Webinar: Ultra-processed food consumption, depression, and diabetes: results from the CARTaGENE study

Posted March 5, 2024

Webinar poster: Ultra-processed food consumption, depression, and diabetes: results from the CARTaGENE study
March 21, 2024
2:00 pm
to 3:00 pm

About the webinar

Type 2 diabetes (T2D) is a widespread chronic condition with severe consequences, including complications affecting blood vessels and organs, disability, and premature death. Research indicates that depression can significantly raise the risk of developing T2D, potentially through lifestyle and biological factors. Additionally, our modern diet presents a challenge with the increasing consumption of ultra-processed foods (UPF), which have been linked to a higher risk of obesity, diabetes, and hypertension.

In this webinar, Dr. Norbert Schmitz and Dr. Akankasha Sen will share the synergistic effects of depression and UPF consumption on T2D risk and the risk of developing diabetes-specific complications for those with type 2 diabetes. Using longitudinal data from the CARTaGENE cohort, Dr. Schmitz and colleagues demonstrate whether the combination of these factors exacerbates the likelihood of developing T2D beyond their individual effects and whether other mechanisms affect the association, like smoking, alcohol consumption, and physical activity.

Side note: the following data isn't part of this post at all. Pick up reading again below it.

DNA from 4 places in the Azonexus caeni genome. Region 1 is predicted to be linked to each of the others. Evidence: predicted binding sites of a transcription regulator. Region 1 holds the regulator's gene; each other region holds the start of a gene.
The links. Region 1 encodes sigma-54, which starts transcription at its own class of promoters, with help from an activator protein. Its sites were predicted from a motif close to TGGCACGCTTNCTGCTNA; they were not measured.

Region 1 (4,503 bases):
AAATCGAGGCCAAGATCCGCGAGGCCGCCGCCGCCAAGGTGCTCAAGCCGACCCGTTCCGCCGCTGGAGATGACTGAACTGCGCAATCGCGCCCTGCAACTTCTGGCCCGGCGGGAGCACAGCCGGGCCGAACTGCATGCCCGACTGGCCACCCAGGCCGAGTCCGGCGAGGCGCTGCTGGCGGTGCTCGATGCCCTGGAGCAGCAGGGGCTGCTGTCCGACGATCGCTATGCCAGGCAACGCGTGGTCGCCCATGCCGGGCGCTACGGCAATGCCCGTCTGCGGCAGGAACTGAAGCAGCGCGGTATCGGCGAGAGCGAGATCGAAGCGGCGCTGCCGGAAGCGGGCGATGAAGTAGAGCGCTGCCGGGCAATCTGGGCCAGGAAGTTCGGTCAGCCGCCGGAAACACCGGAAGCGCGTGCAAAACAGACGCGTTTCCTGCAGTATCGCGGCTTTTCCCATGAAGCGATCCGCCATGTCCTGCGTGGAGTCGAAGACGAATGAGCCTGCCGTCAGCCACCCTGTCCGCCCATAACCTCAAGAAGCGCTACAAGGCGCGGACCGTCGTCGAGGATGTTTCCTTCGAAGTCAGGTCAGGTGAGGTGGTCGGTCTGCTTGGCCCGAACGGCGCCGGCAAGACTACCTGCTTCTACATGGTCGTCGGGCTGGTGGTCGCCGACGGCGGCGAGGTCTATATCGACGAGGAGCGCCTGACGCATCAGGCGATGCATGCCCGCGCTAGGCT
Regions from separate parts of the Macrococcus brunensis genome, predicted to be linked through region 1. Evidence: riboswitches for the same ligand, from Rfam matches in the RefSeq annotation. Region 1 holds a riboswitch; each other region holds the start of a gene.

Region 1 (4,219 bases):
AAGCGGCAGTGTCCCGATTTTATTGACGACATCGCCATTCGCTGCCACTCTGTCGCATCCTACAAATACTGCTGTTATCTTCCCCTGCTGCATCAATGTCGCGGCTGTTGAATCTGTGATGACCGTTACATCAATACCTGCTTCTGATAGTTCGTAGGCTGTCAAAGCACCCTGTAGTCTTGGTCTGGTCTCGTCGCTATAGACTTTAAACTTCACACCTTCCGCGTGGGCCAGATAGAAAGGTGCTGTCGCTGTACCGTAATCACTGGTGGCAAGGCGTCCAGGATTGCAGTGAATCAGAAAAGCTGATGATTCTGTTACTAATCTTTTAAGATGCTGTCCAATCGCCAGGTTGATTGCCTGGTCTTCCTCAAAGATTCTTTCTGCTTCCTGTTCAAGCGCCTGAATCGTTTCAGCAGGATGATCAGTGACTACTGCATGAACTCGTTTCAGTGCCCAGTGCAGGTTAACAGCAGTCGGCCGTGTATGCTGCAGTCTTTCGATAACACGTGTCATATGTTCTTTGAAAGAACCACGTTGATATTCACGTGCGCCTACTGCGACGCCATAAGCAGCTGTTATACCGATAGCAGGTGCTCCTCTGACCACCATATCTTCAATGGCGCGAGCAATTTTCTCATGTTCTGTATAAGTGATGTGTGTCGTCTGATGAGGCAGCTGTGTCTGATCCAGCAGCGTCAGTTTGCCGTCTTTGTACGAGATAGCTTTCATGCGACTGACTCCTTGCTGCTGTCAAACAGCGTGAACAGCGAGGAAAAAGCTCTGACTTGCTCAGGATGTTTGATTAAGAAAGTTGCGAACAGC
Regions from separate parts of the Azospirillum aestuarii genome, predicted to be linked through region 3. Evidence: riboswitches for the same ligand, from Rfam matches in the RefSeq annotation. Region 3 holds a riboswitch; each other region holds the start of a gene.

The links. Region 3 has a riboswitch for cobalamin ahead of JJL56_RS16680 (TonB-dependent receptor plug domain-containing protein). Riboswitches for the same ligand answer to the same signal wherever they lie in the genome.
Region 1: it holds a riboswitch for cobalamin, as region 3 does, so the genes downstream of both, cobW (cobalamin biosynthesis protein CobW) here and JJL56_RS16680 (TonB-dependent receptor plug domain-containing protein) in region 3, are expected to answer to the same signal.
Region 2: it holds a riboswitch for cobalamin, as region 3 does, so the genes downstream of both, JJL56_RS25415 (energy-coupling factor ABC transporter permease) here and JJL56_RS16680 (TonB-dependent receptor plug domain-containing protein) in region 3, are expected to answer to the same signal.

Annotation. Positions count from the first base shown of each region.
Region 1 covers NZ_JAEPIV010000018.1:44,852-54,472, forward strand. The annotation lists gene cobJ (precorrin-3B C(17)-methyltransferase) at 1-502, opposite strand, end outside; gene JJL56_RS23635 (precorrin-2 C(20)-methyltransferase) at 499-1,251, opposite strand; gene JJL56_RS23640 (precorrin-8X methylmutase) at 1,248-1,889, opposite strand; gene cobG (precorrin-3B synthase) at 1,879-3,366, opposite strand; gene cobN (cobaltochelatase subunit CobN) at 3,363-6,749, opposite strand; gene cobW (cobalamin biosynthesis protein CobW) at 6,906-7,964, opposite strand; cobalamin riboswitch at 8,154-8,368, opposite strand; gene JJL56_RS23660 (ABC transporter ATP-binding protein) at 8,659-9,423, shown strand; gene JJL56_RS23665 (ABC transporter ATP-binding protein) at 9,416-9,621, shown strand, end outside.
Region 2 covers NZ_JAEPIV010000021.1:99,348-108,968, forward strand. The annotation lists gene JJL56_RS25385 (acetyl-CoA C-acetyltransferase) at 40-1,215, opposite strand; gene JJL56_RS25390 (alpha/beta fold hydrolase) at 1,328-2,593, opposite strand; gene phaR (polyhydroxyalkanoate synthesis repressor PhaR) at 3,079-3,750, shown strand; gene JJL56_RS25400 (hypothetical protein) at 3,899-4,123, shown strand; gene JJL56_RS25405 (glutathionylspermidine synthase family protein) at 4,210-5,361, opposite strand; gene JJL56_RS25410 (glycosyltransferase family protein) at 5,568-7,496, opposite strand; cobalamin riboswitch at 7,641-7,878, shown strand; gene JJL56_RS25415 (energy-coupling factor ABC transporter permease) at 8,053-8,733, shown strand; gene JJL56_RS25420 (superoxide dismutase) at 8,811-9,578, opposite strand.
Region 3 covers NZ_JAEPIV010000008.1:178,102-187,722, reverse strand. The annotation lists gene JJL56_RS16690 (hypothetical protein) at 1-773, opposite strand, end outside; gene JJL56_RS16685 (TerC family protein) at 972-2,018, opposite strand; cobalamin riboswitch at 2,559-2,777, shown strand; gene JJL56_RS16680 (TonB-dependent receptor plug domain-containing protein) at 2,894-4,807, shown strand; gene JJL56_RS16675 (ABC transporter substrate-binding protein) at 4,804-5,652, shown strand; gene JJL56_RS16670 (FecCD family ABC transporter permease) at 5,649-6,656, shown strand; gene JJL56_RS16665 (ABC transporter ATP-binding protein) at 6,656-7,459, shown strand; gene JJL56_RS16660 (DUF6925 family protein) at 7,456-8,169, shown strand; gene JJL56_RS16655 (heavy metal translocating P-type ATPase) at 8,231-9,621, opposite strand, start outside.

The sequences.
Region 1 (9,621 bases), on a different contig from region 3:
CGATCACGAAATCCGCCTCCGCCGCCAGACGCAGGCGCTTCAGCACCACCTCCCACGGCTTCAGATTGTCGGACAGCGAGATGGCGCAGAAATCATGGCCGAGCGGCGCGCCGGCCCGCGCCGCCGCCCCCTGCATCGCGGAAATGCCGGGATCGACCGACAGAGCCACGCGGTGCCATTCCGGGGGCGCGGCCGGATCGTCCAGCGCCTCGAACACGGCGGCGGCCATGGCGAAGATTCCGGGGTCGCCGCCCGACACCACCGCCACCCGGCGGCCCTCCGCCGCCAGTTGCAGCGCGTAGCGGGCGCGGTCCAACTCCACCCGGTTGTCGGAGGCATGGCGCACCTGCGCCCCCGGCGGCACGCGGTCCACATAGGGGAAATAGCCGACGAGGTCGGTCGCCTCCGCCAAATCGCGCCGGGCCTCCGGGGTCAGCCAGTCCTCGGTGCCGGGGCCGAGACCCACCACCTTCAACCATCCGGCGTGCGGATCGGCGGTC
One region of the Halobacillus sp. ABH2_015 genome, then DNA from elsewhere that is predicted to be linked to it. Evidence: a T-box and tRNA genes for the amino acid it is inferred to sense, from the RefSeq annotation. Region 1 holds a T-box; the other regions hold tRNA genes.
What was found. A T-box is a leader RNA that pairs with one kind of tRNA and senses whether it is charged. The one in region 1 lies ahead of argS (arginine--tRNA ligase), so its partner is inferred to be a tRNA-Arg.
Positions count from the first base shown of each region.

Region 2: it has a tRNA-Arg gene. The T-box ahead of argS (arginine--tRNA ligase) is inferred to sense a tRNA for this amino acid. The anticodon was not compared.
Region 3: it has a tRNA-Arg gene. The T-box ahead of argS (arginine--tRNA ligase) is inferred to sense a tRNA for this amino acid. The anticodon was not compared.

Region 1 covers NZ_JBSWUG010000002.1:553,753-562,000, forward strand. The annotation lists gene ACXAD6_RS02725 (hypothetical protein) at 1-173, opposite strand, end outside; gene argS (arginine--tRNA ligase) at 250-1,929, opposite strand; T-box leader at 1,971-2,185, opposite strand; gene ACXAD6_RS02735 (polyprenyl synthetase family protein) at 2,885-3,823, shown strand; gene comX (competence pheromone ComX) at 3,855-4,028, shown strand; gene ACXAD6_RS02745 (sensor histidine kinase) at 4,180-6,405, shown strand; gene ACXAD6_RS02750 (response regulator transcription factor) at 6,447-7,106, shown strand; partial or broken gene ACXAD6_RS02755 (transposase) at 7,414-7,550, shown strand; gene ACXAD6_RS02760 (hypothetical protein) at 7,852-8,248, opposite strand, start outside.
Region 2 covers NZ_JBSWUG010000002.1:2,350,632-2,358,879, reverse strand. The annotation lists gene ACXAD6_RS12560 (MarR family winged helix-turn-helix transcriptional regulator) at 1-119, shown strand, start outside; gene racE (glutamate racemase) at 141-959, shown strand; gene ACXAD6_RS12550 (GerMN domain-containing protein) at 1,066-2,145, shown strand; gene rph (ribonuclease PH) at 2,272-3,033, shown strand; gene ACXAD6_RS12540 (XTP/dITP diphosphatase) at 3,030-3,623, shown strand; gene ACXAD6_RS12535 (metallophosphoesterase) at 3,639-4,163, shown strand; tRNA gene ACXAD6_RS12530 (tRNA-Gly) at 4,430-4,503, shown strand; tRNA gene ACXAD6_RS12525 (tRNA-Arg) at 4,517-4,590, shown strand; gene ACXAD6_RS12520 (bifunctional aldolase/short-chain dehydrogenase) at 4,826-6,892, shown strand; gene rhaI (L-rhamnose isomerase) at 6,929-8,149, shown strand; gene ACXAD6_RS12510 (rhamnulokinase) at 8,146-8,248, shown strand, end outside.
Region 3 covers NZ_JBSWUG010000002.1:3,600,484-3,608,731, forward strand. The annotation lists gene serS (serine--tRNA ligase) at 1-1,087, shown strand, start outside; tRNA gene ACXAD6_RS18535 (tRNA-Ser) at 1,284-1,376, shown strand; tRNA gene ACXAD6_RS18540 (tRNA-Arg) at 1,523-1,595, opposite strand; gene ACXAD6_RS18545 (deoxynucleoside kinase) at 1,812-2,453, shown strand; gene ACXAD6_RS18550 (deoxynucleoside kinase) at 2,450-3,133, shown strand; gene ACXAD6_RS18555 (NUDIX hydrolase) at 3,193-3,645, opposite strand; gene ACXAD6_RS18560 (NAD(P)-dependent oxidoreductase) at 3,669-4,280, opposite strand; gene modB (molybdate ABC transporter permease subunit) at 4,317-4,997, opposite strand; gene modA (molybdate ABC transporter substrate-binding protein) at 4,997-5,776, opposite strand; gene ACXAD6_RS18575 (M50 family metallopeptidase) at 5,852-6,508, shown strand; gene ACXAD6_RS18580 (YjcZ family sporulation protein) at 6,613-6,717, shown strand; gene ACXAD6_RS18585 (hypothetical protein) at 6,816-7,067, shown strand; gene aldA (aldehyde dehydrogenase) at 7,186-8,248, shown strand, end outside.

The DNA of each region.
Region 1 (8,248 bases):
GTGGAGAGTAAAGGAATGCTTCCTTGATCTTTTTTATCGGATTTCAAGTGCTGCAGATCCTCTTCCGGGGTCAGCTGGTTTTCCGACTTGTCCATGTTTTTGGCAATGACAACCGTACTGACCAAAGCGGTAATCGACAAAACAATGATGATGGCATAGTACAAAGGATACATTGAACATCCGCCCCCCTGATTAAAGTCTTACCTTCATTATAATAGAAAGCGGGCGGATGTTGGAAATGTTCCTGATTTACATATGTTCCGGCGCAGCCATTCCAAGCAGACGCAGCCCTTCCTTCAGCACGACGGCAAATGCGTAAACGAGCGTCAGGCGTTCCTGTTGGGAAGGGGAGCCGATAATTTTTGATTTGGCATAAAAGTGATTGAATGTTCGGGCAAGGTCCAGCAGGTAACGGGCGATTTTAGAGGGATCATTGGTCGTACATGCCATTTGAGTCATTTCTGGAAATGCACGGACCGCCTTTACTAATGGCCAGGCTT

Download Dr. Norbert Schmitz’s slide deckDownload Download Dr. Akankasha Sen’s slide deckDownload

About the presenters

Dr. Norbert Schmitz

Dr. Norbert Schmitz is Professor and Director of the Department of Population-Based Medicine at the Faculty of Medicine at Tübingen University in Germany. Previously, he was a Professor in the Departments of Psychiatry and Epidemiology, Biostatistics & Occupational Health at McGill University and a Senior Investigator at the Montreal Diabetes Research Centre in Montreal, QC, Canada. His research is concerned with the relationship between mental disorders and physical chronic conditions. Recent research has focused on psychological, behavioural and biological factors as a) risk factors for type 2 diabetes and b) risk factors for poor outcomes in type 2 diabetes. 

Dr. Akankasha Sen

Dr. Akankasha Sen holds a Ph.D. in Human Nutrition from McGill University, Montreal. During her doctoral studies, she joined the Norbert Schmitz research group at Douglas Mental Health University Institute, where she developed a keen interest in exploring the behavioural factors contributing to the complex interplay between mental and physical health. Her research focused on utilizing CARTaGENE data to investigate the relationship between ultra-processed food consumption, depression, and the risk of diabetes and its complications. Akankasha’s thesis, titled “Ultra-Processed Foods Consumption, Depression, and the Risk of Diabetes and its Complications in a Population-Based Sample,” underscores her dedication to unravelling the intricate connections between diet, mental health, and chronic diseases within a population-based context.